This script would take time to create sample data based on your hardware configuration (3-5 minutes).

-- Create a table with primary key
CREATE TABLE EmployeeTest (
  id INT IDENTITY(1 ,1) PRIMARY KEY,
  Salary INT,
  DateOfBirth DATETIME,
  EmployeeName VARCHAR( 80)
);
GO

-- Insert rows with random values
DECLARE @row INT ;
DECLARE @string VARCHAR (80), @length INT, @code INT;
SET @row = 0;
WHILE @row < 100000 BEGIN
   SET @row = @row + 1;

   IF @row = 10000
   PRINT 'Rows inserted: '+CONVERT (VARCHAR( 20),@row );
   IF @row = 20000
   PRINT 'Rows inserted: '+CONVERT (VARCHAR( 20),@row );
   IF @row = 30000
   PRINT 'Rows inserted: '+CONVERT (VARCHAR( 20),@row );
   IF @row = 40000
   PRINT 'Rows inserted: '+CONVERT (VARCHAR( 20),@row );
   IF @row = 50000
   PRINT 'Rows inserted: '+CONVERT (VARCHAR( 20),@row );
   IF @row = 60000
   PRINT 'Rows inserted: '+CONVERT (VARCHAR( 20),@row );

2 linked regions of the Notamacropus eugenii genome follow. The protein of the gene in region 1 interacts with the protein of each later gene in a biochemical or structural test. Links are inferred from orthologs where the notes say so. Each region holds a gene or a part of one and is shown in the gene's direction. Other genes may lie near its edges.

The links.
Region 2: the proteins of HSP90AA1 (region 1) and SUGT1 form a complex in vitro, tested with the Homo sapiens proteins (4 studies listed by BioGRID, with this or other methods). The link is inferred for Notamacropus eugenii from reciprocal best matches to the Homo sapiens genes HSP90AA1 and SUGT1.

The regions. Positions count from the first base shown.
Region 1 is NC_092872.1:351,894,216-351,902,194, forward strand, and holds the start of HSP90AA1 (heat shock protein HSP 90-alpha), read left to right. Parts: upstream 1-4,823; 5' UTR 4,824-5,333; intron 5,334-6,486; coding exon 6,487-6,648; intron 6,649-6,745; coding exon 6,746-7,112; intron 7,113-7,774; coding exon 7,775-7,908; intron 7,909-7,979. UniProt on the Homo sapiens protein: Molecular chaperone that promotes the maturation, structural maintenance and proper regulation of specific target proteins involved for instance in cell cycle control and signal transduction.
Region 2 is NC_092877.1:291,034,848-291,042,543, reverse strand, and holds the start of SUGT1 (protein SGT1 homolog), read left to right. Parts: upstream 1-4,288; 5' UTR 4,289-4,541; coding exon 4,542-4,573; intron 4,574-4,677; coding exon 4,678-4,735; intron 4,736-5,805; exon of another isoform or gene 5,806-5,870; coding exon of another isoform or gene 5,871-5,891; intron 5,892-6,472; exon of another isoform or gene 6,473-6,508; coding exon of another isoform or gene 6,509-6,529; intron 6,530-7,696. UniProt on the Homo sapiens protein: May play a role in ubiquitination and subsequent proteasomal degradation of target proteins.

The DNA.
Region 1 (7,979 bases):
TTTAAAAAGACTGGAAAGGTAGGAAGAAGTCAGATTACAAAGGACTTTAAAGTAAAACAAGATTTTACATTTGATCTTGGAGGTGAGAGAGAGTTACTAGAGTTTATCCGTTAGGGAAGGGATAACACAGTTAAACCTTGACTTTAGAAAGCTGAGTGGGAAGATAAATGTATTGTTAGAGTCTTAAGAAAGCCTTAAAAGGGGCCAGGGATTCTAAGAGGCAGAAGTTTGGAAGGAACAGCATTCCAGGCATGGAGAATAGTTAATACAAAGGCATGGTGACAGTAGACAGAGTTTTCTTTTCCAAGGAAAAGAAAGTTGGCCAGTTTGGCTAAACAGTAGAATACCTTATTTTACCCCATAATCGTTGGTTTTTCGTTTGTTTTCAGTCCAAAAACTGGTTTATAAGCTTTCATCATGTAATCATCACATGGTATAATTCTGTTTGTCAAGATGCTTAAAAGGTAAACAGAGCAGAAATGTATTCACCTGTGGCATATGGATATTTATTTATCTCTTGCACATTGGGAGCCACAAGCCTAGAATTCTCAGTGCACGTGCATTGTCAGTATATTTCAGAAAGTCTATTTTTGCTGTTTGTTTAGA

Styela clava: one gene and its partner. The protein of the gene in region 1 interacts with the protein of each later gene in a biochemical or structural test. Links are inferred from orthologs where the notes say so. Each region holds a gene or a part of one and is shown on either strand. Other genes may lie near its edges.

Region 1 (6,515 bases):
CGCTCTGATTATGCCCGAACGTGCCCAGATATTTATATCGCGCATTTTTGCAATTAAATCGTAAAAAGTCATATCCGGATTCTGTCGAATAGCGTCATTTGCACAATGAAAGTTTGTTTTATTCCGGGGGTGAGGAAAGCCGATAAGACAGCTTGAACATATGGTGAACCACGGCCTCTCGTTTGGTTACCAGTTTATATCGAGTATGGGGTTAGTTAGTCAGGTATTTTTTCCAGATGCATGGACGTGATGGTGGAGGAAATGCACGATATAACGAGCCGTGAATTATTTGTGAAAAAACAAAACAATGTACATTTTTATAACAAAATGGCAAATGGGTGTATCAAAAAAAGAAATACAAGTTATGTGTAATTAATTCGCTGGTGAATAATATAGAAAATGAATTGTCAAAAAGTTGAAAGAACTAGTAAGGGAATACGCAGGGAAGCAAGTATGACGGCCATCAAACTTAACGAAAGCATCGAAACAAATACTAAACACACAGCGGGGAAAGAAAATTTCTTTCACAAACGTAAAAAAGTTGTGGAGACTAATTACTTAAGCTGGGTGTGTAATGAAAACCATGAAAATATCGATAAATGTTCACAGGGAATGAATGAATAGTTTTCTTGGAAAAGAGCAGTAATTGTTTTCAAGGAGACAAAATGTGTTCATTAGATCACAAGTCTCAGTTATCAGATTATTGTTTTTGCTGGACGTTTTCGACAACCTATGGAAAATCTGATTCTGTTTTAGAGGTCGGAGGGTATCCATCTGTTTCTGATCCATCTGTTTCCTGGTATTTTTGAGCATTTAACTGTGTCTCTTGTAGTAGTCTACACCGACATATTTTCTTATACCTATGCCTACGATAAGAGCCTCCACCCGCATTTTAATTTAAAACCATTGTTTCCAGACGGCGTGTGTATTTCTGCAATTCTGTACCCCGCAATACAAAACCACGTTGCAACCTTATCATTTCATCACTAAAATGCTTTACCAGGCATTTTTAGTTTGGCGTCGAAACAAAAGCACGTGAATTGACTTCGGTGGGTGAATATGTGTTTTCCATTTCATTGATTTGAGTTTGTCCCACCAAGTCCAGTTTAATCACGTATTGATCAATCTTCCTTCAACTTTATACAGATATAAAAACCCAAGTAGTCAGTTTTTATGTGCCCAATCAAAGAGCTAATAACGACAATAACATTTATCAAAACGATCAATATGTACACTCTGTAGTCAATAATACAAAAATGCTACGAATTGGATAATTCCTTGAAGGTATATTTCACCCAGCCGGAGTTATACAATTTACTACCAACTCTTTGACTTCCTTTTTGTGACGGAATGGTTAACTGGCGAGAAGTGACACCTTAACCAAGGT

IF @row = 70000
   PRINT 'Rows inserted: '+CONVERT (VARCHAR( 20),@row );
   IF @row = 80000
   PRINT 'Rows inserted: '+CONVERT (VARCHAR( 20),@row );
   IF @row = 90000
   PRINT 'Rows inserted: '+CONVERT (VARCHAR( 20),@row );
   IF @row = 100000
   PRINT 'Done, Rows inserted: '+CONVERT (VARCHAR( 20),@row );

   -- Build the random string
   SET @length = ROUND (80* RAND(),0 );
   SET @string = '' ;
   WHILE @length > 0 BEGIN
      SET @length = @length - 1 ;
      SET @code = ROUND( 32*RAND (),0) - 6 ;
      IF @code BETWEEN 1 AND 26
         SET @string = @string + CHAR(ASCII ('a')+ @code-1 );
      ELSE
         SET @string = @string + ' ';
   END

   -- Ready for the record
   SET NOCOUNT ON ;
   INSERT INTO EmployeeTest VALUES (